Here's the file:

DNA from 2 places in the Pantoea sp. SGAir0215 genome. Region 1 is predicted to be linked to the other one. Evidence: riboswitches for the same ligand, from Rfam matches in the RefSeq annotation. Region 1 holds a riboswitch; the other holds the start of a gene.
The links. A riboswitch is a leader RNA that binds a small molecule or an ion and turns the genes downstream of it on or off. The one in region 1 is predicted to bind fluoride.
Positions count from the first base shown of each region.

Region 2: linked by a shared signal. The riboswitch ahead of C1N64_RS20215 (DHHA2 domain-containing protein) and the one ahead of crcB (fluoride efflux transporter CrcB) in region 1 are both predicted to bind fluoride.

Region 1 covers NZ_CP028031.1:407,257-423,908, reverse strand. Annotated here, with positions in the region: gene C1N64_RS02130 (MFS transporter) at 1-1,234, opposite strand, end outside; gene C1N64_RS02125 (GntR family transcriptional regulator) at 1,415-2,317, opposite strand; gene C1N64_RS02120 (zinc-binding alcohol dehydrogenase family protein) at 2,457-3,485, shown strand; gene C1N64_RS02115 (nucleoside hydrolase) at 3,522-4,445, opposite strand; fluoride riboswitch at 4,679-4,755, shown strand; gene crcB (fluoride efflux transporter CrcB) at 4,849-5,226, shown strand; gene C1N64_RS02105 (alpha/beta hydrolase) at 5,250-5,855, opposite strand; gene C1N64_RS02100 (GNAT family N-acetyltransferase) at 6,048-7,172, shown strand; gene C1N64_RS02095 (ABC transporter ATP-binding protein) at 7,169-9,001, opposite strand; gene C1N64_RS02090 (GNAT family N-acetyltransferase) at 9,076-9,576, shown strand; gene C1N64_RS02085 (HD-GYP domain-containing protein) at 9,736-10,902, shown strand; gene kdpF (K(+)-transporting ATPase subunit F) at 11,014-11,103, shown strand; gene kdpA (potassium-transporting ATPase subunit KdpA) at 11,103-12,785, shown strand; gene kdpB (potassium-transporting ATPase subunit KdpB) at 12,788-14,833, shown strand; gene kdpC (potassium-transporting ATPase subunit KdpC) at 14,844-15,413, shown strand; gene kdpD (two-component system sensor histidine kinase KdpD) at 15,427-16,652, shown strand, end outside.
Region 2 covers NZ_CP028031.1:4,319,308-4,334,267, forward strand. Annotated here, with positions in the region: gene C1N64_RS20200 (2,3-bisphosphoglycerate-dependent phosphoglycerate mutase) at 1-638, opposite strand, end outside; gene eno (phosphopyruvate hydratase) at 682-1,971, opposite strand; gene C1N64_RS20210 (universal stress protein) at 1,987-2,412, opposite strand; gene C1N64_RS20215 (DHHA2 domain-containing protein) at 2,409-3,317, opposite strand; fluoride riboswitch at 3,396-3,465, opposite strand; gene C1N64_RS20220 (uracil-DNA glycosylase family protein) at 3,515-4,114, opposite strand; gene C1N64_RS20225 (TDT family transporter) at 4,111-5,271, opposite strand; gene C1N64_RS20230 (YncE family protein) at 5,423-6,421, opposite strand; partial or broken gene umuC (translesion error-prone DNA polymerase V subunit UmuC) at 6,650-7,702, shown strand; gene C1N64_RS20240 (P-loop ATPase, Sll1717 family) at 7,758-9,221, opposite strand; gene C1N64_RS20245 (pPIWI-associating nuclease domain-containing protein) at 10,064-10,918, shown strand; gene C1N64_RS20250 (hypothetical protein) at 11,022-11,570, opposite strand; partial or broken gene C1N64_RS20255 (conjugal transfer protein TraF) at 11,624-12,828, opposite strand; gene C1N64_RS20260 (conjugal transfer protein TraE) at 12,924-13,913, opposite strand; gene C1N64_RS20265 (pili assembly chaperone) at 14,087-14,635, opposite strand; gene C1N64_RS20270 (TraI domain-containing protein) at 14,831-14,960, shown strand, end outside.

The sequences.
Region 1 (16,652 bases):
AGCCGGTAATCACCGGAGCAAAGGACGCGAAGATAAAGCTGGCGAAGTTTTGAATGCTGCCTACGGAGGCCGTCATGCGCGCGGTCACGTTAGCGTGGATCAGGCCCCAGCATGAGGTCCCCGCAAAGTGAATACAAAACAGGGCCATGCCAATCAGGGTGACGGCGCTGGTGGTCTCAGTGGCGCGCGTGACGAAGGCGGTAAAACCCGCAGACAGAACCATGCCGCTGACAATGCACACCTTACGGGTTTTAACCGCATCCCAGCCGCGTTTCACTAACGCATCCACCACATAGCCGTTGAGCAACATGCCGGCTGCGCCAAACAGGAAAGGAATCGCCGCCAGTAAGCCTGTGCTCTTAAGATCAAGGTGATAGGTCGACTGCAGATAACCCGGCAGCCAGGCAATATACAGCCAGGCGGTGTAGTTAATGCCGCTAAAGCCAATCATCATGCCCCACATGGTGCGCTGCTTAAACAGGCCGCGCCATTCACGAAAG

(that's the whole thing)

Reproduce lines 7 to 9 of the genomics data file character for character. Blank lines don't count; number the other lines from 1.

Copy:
The sequences.
Region 1 (16,652 bases):
AGCCGGTAATCACCGGAGCAAAGGACGCGAAGATAAAGCTGGCGAAGTTTTGAATGCTGCCTACGGAGGCCGTCATGCGCGCGGTCACGTTAGCGTGGATCAGGCCCCAGCATGAGGTCCCCGCAAAGTGAATACAAAACAGGGCCATGCCAATCAGGGTGACGGCGCTGGTGGTCTCAGTGGCGCGCGTGACGAAGGCGGTAAAACCCGCAGACAGAACCATGCCGCTGACAATGCACACCTTACGGGTTTTAACCGCATCCCAGCCGCGTTTCACTAACGCATCCACCACATAGCCGTTGAGCAACATGCCGGCTGCGCCAAACAGGAAAGGAATCGCCGCCAGTAAGCCTGTGCTCTTAAGATCAAGGTGATAGGTCGACTGCAGATAACCCGGCAGCCAGGCAATATACAGCCAGGCGGTGTAGTTAATGCCGCTAAAGCCAATCATCATGCCCCACATGGTGCGCTGCTTAAACAGGCCGCGCCATTCACGAAAG